Take Note: The Spanish verb querer not only is used to talk about your feelings for a person, you can also use it to talk about desires.

Wrapping Up

In this article, we discussed the difference between ‘amar’ and ‘querer’. We learned that even though these verbs are translated as ‘to love’, in Spanish, they have some nuances in meaning.

Remember that ‘amar’ shows a greater and deeper level of affection than ‘querer’. As a result, we can say ‘te amo’ to people that are really close to us, like our family or partner. On the other hand, ‘te quiero’ is a lighter version of ‘I love you’ that we use with friends and new relationships.  

Now that you know the difference between these verbs, it’s time for you to apply them in their correct context. ¡Buena suerte!

Related Questions

How do you respond to ‘te quiero mucho’? 

If your response is going to express that you feel the same way, you can answer by saying:

  • Yo también’ (me too) or 
  • ‘Yo también te quiero mucho’ (I love you too).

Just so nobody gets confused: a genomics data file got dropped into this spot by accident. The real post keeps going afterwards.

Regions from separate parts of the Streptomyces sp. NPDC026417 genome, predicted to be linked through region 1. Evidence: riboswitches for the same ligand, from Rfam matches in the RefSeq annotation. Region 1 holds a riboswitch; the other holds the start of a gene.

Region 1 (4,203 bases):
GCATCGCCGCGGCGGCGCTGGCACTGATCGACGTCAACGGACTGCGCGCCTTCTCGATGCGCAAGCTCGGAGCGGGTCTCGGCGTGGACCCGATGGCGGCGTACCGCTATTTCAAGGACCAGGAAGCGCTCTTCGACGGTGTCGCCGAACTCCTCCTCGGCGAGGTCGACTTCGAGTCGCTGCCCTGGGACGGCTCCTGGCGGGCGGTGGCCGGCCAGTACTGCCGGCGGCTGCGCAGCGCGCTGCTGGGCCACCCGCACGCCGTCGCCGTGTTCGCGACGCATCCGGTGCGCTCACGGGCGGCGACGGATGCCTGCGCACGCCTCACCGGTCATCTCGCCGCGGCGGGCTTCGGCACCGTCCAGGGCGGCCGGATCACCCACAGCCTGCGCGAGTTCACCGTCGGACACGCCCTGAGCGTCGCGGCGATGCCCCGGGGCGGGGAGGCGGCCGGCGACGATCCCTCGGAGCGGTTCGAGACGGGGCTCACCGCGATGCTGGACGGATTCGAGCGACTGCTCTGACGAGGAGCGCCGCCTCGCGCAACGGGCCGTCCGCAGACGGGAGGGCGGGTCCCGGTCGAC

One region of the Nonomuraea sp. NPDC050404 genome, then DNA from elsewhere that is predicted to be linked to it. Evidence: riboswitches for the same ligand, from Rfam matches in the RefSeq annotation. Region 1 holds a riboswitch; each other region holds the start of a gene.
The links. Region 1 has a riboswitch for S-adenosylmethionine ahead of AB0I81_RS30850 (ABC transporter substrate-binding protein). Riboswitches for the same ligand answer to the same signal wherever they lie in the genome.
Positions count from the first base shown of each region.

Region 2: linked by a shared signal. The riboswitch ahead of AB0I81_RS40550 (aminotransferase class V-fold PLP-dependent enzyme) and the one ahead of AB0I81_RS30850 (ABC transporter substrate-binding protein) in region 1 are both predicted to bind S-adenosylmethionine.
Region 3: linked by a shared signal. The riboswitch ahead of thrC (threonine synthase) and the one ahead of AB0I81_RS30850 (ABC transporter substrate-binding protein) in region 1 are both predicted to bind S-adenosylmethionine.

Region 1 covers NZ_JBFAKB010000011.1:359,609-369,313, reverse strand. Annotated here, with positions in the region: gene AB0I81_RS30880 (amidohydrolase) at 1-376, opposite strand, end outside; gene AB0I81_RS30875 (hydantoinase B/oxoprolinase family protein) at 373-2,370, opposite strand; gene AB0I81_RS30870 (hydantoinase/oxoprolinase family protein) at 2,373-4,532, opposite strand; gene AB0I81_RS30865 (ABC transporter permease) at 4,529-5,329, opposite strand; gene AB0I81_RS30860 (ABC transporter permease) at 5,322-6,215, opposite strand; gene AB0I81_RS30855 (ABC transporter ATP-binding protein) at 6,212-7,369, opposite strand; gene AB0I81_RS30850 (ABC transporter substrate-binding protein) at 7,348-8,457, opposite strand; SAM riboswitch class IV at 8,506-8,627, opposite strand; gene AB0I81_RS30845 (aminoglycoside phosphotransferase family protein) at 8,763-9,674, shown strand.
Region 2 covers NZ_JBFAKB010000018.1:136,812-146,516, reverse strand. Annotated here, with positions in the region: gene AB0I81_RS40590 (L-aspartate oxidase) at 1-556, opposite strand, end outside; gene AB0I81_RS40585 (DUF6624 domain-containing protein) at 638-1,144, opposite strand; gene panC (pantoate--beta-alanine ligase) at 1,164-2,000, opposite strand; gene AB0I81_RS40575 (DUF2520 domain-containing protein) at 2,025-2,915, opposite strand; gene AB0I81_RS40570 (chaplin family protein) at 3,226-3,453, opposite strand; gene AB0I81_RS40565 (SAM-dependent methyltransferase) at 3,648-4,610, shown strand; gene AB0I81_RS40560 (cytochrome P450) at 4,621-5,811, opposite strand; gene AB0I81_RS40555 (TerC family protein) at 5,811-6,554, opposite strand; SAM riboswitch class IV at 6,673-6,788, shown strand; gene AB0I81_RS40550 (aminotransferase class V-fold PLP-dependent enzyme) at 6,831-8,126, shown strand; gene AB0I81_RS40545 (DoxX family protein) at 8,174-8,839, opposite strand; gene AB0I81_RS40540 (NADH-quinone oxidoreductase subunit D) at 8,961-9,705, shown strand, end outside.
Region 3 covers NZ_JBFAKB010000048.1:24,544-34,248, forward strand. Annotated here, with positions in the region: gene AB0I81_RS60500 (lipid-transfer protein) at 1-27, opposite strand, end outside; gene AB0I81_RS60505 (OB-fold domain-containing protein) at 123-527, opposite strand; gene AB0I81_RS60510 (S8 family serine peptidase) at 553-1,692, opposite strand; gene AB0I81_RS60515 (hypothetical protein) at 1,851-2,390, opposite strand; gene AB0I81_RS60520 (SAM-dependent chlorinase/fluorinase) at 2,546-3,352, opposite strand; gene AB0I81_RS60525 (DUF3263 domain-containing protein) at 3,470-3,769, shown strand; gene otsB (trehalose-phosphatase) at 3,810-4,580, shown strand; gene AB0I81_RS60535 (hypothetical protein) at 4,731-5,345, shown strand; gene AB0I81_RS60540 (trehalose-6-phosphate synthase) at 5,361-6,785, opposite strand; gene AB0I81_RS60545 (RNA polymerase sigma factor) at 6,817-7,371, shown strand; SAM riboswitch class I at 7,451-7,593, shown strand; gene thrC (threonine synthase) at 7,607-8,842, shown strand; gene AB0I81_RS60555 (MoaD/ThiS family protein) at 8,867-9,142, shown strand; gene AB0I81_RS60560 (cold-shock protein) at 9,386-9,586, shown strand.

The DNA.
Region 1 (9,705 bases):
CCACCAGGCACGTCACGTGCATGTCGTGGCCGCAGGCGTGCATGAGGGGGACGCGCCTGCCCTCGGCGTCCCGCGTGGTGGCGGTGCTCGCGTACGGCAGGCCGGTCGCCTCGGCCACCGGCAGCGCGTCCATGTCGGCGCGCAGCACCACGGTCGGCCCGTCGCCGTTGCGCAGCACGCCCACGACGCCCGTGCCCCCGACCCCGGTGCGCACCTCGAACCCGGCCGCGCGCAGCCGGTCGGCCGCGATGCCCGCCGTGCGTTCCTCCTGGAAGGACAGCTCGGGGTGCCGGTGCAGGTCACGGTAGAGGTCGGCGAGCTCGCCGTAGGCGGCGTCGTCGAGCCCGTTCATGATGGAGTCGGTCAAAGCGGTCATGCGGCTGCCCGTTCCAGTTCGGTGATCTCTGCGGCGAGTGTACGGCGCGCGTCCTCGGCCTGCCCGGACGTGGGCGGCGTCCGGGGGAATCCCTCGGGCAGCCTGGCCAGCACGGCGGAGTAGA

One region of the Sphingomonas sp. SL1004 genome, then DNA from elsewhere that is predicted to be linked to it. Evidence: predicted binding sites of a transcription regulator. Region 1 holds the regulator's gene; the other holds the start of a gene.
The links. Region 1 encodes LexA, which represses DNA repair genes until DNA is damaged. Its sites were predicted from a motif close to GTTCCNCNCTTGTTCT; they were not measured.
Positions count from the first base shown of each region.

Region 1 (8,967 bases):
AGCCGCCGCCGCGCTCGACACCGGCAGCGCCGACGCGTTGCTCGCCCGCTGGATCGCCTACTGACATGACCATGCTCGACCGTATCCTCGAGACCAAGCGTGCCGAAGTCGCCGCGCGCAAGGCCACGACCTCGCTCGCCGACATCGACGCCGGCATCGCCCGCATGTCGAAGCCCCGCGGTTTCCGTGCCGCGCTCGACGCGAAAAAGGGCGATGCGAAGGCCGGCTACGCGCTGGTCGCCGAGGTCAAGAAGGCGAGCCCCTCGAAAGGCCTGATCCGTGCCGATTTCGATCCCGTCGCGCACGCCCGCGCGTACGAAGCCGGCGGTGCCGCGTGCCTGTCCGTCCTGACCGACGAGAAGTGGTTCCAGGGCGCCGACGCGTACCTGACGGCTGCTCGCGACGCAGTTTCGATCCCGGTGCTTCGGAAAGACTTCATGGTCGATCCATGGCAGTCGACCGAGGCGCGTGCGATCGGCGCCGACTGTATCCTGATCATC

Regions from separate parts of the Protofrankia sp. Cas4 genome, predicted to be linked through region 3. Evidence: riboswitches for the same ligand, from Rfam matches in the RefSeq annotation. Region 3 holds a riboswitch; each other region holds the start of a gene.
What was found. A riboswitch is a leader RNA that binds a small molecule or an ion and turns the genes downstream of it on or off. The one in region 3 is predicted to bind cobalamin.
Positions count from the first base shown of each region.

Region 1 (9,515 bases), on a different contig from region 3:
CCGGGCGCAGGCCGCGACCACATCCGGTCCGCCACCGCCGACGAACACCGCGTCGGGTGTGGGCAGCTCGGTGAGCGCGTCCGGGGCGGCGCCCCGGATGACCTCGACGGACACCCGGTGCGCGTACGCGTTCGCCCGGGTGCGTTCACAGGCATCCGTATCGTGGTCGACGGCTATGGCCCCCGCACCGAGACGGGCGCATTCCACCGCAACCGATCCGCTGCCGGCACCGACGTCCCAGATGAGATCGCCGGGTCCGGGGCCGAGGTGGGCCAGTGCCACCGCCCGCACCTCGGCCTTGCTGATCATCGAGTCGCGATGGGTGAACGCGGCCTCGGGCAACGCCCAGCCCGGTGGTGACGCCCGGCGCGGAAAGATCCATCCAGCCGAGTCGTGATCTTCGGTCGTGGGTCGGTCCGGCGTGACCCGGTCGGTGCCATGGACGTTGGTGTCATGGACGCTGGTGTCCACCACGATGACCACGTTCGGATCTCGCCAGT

However, if you don’t feel the same way, you can say ‘Yo no’ (I don’t) which is a shorter way to say ‘yo no te quiero’ (I don’t love you).

What’s the difference between ‘encantar’ and ‘querer’? 

In Spanish, ‘encantar’ is a synonym of the verb ‘gustar’ and expresses that you like something or someone strongly. ‘Querer’ is meant to express affection for someone or to talk about things you desire. 

Me encanta el café.
I love coffee.

Quiero un café.
I want a coffee.

Next Steps & Resources to Express Love & Learn Spanish

Once you understand the differences between these verbs, there are other Spanish love resources you can explore. For example, you can learn different terms of endearment people use to say my love in Spanish. Also, there are other expressions you can use to say I love you.

From a grammar point of view, you should take your time to understand how Spanish direct object pronouns work. Finally, since it’s an irregular verb, you may want to check this querer conjugation guide.

Download the Te Amo vs Te Quiero PDF Cheat Sheet

Feel free to download a PDF copy of the graphics for understanding the difference and uses of te quiero vs te amo. This can help you learn how to say I love you correctly depending on who you’re speaking to and the message you want to convey.

Daniela Sanchez

¡Hola! Soy Daniela Sanchez, I've been studying Spanish professionally as well as teaching it in Mexico and online for over 10 years. I’ve taught Spanish to a wide array of foreigners from many backgrounds. Over the years, I've made it my mission to work hard on refining many challenging to understand grammar topics to make my students' learning experiences easier, faster and more enjoyable. Read More About Me